SCOR 4060 ST GX XL 2022 Mountain Bike Review

SCOR 4060 ST GX XL 2022

Reviews / Trail Bikes


At a glance

The 4060 ST GX is the top specced short travel (140mm) bike of this new Swiss brand. The carbon frame is built for fun, and has nice smart design features like integrated tool storage compartments, adjustable geometry and customizable frame protectors.

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About the brand

SCOR is the result of what happens when you work at the R&D department at one of the world's leading race oriented bicycle brands, but are more interested in having fun on the bike than being on the top of the podium. This was exactly the case with some of the people working at Swiss bike brand BMC.

While designing cutting edge technology for road and XC racers, they found themselves in their off time exploring the alps and sessioning the dirt jumps and bike parks and longing for a bike that was more suited to this type of riding.

In their free time they started playing around with BMC’s high tech tools, creating prototypes and testing out their ideas and eventually the daydreams turned into a real bike. Such a playful non race oriented bike didn’t fit under the BMC brand and so SCOR was born in the summer of 2021.

When it comes to the environment and sustainability, SCOR stays quiet like many other brands out there. Nothing on sustainable energy use, environmentally friendly packaging or goals they have for the future to make sure we have a planet to ride on.

The product

SCOR makes one frame that can be 140 or 160mm rear wheel travel, depending on the shock stroke used. We got our hands on an XL short travel bike, with their top of the line Sram GX build. Suspension duties are handled by a 150mm travel Rock Shox Pike Ultimate and a Super Deluxe Ultimate RCT in the rear.

Drivetrain is obviously GX with CODE RSC installed to slow you down. SCOR carbon bars are held in place by a Burgtec stem. Dropper post is by Bikeyoke and of course the travel is dependent on the frame size. To keep things rolling SCOR relies on the faithful DT Swiss with their XM1700 wheels. Grip is provided to you in the form of Maxxis Assegai in the front with EXO casing, and the Dissector with EXO+ casing.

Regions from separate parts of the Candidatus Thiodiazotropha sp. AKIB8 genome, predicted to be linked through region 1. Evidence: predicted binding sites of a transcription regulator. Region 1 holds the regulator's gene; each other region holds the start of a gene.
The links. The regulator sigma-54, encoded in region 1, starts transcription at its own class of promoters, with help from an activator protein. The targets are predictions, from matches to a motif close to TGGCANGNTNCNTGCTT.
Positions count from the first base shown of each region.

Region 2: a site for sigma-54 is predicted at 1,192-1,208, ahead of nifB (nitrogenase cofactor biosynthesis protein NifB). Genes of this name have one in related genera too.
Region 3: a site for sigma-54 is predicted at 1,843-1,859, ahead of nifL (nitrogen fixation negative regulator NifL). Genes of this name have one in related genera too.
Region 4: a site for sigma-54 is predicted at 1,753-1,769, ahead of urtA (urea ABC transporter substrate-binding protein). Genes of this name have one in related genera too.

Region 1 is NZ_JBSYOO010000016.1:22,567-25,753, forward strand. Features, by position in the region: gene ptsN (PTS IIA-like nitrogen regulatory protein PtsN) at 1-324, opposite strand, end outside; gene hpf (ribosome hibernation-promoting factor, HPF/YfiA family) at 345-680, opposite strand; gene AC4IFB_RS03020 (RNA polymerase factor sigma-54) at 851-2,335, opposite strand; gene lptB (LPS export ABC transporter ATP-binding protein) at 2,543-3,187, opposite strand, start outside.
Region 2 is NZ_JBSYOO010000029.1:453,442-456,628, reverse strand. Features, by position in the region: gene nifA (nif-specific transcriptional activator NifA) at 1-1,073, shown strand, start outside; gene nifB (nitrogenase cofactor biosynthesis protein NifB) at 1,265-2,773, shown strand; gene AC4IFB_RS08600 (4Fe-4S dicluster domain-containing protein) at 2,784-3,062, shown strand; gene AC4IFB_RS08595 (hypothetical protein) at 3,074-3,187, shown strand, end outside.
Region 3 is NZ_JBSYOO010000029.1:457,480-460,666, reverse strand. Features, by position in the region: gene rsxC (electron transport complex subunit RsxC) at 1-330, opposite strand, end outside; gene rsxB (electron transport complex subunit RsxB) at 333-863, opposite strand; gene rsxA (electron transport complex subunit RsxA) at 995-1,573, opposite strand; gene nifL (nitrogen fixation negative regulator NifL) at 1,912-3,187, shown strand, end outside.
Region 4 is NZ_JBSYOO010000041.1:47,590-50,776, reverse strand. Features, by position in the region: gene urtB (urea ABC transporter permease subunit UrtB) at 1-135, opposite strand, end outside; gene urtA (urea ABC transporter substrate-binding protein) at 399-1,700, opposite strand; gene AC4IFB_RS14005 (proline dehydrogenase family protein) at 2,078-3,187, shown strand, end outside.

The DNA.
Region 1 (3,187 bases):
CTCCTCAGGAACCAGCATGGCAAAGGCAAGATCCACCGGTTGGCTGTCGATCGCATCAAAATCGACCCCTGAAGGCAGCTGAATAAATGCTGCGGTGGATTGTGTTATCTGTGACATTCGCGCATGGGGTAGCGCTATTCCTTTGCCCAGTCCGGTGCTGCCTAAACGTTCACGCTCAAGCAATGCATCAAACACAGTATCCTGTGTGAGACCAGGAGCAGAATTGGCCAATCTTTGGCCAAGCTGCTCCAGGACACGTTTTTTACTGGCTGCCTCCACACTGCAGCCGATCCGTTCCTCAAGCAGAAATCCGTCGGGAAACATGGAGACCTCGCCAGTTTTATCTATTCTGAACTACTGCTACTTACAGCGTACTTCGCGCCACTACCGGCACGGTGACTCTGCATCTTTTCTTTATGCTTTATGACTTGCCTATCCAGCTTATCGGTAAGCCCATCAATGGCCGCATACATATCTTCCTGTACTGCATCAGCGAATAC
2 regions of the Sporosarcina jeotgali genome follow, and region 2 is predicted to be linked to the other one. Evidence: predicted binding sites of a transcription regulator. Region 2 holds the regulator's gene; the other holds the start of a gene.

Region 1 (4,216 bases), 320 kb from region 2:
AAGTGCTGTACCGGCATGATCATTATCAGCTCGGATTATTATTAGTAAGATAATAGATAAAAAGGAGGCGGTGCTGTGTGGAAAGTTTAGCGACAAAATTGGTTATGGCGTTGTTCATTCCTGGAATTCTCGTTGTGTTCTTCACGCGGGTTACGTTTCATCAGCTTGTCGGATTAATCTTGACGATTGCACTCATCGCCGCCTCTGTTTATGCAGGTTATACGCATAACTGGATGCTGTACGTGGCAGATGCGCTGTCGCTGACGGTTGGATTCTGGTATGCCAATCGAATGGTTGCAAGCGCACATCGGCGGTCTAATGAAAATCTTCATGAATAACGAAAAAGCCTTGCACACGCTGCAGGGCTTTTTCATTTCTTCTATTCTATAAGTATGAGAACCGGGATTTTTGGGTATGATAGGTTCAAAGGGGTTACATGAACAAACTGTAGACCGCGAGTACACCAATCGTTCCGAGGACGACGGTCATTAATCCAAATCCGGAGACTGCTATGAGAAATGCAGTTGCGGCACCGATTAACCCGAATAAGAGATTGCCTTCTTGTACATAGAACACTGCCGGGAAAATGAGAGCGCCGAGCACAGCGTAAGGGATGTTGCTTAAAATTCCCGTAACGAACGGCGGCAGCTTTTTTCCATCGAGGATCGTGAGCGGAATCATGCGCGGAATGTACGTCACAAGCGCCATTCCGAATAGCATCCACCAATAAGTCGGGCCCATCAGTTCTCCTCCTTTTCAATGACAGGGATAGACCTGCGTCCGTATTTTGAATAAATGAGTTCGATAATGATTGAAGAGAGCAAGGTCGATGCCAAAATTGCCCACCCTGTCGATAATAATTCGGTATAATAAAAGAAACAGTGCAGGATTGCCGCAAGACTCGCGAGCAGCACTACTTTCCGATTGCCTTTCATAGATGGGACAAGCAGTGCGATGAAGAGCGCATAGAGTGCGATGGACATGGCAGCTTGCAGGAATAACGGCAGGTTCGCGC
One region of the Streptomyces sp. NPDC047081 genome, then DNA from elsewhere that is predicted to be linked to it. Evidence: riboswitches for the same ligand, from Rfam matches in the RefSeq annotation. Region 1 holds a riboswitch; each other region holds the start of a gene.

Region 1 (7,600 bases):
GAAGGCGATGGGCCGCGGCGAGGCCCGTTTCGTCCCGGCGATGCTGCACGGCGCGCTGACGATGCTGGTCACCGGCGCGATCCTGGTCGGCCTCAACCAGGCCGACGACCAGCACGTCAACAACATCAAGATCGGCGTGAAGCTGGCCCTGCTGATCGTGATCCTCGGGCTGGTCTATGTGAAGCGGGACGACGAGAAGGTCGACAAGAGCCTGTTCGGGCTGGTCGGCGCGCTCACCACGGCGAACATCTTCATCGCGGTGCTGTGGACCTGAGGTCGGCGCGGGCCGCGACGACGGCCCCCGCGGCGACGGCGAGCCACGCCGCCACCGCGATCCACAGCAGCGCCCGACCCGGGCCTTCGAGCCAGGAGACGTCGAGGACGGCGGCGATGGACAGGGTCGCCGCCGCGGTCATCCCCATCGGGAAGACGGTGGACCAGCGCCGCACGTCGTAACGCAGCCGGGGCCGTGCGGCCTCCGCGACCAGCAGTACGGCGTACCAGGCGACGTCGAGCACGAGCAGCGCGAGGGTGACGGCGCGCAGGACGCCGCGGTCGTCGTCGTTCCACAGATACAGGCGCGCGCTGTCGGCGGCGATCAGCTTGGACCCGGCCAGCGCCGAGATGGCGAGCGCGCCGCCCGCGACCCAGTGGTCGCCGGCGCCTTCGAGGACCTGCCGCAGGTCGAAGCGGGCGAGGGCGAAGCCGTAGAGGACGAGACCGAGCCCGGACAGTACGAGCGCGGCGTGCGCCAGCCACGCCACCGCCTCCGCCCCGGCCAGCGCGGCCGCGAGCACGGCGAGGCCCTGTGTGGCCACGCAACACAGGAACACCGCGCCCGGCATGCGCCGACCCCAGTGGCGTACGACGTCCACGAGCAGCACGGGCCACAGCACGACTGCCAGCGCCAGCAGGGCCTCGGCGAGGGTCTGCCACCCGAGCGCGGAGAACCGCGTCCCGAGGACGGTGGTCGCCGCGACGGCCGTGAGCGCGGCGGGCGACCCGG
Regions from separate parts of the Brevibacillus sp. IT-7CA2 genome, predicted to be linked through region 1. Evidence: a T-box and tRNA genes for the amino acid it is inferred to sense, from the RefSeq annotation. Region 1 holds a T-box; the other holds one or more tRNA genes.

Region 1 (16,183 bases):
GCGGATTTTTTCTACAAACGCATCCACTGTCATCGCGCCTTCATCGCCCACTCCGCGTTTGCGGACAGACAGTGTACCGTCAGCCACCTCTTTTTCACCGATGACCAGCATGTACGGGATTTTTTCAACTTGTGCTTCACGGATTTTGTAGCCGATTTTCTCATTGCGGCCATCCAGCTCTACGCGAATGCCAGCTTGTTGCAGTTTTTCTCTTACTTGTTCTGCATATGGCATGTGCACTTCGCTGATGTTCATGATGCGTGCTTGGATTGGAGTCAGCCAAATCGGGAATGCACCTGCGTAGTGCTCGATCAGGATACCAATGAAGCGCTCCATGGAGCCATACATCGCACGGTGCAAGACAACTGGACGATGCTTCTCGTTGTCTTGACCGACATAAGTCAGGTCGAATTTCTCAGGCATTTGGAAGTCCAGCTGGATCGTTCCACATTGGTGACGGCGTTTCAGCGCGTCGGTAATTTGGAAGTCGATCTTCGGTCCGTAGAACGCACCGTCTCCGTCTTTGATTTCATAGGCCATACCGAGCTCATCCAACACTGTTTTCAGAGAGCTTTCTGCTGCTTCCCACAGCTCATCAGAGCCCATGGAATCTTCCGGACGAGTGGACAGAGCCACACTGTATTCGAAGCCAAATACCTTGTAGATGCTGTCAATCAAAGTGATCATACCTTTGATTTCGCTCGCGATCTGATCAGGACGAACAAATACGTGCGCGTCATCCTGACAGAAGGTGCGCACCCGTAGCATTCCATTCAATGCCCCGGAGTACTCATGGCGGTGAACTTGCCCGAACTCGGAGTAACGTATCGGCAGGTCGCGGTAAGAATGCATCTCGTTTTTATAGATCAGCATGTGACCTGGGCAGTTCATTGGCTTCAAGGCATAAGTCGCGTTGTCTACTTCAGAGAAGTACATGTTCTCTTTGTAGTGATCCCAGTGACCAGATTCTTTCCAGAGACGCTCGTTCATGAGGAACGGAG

Now the spec choice is one thing, but the beating heart of any bike is of course the frame, and here you can see again this bike is built by riders. The frames are painted in a plain single color, and decals are actually integrated with the Slicy frame protection stickers. Cool detail with this is that you can fully customize your decals for just a 35 Euro upcharge, or just get clear decals if you want to keep things undercover.

Customization is key, and this also reflects in the frame itself. With the flip chip you can alter the BB height by about 6mm and the angle set adjusts the head angle by 1.5 degrees. The website explains the base suspension setup properly, and all the options you can run with steeper/slacker higher/lower and even a Mullet setup is possible.

Basically if you buy yourself the 4060 ST, you can turn it into a LT by swapping over the rear shock and changing your forks. Not a 5 minute job done at the trailhead, but definitely handy if you want to get something beefier for the summer holidays in the Alps without buying a second bike.

Let’s talk some numbers! The head angle is 65.5 degrees for the ST, but you can slacken it to a relaxed 64 degrees in a second. Just undo the stem, rotate the spacer ring 180 degrees and whoosh, you got yourself a different beast. Where things get really interesting is with the rest of the geometry. The numbers on the angles, reach, bb drop and chainstay length are very similar to a Santa Cruz Hightower, only the SCOR has a slightly different sizing scale. The numbers of a size XL Hightower comes closest to a size L SCOR ST.